• ·        init() begins the servlet life cycle and initializes servlet settings. A servlet’s init() method is called once—and only once—each server session, the very first time the servlet is called during that session.
  • ·        service() reads the incoming client request and generates an appropriate servlet response back to the client. service() is typically called many times during a servlet’s life cycle, once for each client request.
  • ·        destroy() ends the servlet life cycle and cleans up shop. destroy() is called once, just before the server session ends (in other words, before the server is shut down).

Since init() and destroy() are each called only once during a servlet’s life, a typical servlet life cycle would look like this:
init(), service(), service(), service(), service(), …, service(), destroy()

When a servlet gets called by a client (browser), it receives two object arguments:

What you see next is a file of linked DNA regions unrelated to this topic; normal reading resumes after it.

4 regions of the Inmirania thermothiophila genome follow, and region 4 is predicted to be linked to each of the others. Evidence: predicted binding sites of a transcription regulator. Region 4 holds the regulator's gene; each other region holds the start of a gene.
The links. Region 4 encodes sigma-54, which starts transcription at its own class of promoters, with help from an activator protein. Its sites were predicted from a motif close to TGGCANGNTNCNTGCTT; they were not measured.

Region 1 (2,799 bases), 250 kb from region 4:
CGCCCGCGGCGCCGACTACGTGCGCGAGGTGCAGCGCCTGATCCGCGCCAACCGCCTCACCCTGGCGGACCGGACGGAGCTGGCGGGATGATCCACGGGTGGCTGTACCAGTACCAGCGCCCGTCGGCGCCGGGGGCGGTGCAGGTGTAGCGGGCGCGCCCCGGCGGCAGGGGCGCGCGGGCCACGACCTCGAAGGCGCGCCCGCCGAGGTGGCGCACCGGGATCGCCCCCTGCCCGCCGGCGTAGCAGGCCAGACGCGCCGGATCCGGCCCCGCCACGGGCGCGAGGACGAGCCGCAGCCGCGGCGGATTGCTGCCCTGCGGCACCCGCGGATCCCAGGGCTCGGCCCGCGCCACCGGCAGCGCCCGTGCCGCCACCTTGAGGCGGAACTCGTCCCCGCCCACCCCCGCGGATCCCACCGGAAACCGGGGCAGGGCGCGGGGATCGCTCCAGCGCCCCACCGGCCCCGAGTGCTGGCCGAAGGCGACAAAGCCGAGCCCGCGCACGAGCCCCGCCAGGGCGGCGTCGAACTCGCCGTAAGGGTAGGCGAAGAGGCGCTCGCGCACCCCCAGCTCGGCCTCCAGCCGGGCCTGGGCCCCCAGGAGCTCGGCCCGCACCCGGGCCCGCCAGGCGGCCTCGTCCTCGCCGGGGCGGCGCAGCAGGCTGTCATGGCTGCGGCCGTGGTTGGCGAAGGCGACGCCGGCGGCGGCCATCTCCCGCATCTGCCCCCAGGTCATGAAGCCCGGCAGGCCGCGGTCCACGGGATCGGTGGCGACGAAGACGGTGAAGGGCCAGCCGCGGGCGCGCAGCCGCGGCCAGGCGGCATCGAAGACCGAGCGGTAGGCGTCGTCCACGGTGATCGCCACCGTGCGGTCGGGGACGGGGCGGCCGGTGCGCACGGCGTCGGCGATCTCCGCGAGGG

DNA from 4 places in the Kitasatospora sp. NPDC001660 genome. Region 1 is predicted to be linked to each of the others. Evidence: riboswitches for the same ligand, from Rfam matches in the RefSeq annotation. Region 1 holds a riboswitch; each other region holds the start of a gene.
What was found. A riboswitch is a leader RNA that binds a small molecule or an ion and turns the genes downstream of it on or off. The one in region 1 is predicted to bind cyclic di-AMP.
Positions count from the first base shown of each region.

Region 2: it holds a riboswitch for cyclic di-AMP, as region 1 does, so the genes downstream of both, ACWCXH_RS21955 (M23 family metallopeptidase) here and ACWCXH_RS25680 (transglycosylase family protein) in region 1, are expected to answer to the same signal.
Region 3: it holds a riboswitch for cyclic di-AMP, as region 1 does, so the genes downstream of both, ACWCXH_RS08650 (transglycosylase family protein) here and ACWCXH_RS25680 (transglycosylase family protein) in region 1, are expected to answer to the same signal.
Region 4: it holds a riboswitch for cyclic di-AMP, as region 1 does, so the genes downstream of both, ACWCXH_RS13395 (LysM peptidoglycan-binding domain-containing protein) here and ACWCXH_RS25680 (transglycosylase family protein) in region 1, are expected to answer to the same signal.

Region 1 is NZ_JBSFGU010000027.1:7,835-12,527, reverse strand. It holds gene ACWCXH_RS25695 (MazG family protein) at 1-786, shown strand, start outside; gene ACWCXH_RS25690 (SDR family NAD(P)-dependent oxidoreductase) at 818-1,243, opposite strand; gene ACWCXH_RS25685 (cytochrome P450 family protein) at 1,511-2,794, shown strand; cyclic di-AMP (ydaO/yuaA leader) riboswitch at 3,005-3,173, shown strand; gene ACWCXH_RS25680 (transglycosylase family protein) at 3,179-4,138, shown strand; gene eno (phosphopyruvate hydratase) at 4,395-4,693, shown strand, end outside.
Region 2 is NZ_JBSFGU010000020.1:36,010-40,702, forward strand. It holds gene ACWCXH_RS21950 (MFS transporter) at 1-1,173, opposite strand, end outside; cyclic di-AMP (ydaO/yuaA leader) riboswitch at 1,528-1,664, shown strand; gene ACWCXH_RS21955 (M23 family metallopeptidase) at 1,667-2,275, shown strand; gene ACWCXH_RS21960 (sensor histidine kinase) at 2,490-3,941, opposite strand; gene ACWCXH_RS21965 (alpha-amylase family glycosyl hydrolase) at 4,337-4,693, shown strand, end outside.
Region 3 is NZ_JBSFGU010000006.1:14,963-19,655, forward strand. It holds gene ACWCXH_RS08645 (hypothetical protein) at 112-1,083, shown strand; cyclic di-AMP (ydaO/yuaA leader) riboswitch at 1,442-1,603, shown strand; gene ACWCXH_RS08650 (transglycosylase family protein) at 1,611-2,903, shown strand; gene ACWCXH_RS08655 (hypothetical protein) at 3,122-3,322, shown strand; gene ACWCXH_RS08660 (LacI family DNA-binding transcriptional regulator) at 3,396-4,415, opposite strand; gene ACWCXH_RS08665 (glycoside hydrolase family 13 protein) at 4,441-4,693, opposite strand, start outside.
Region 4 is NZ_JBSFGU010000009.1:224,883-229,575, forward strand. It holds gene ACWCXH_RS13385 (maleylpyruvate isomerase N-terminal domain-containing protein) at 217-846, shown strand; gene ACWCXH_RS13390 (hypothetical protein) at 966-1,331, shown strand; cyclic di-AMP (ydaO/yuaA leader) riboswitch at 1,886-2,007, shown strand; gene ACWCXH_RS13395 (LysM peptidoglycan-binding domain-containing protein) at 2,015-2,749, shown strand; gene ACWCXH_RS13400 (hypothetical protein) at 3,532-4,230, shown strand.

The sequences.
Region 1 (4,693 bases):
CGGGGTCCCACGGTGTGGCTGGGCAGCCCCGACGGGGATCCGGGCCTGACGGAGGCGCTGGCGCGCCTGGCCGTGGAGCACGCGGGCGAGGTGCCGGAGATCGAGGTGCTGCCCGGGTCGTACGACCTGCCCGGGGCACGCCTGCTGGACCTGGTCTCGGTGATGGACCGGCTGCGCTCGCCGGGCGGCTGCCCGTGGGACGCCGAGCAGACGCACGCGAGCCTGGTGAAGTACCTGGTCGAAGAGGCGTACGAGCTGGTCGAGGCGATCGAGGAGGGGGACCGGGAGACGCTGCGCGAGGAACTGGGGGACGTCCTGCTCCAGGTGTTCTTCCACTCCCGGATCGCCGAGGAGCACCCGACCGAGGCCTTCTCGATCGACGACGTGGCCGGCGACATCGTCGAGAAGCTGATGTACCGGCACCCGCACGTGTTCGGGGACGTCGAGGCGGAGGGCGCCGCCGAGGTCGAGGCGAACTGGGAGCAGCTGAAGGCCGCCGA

• ·        A ServletRequest object, which contains salient information from the client to the server: names of the parameters sent by the client, the network protocol used by the client, names of the host that made the servlet request and the server that received it, and so on.
  • ·        A ServletResponse object, which contains information from the servlet back to the client: an output stream and accompanying object via which the servlet can send the reply data, and this data’s length and MIME type.

The “Hello, client!” servlet
Time to roll up your sleeves and code the mandatory first program in any new technology: “Hello, world!” or, in this case, “Hello, client!” This tiny servlet simply sends an HTML page with the H1 heading “Hello, client!” back to the requesting client browser.

The complete “Hello, client!” code, with copious comments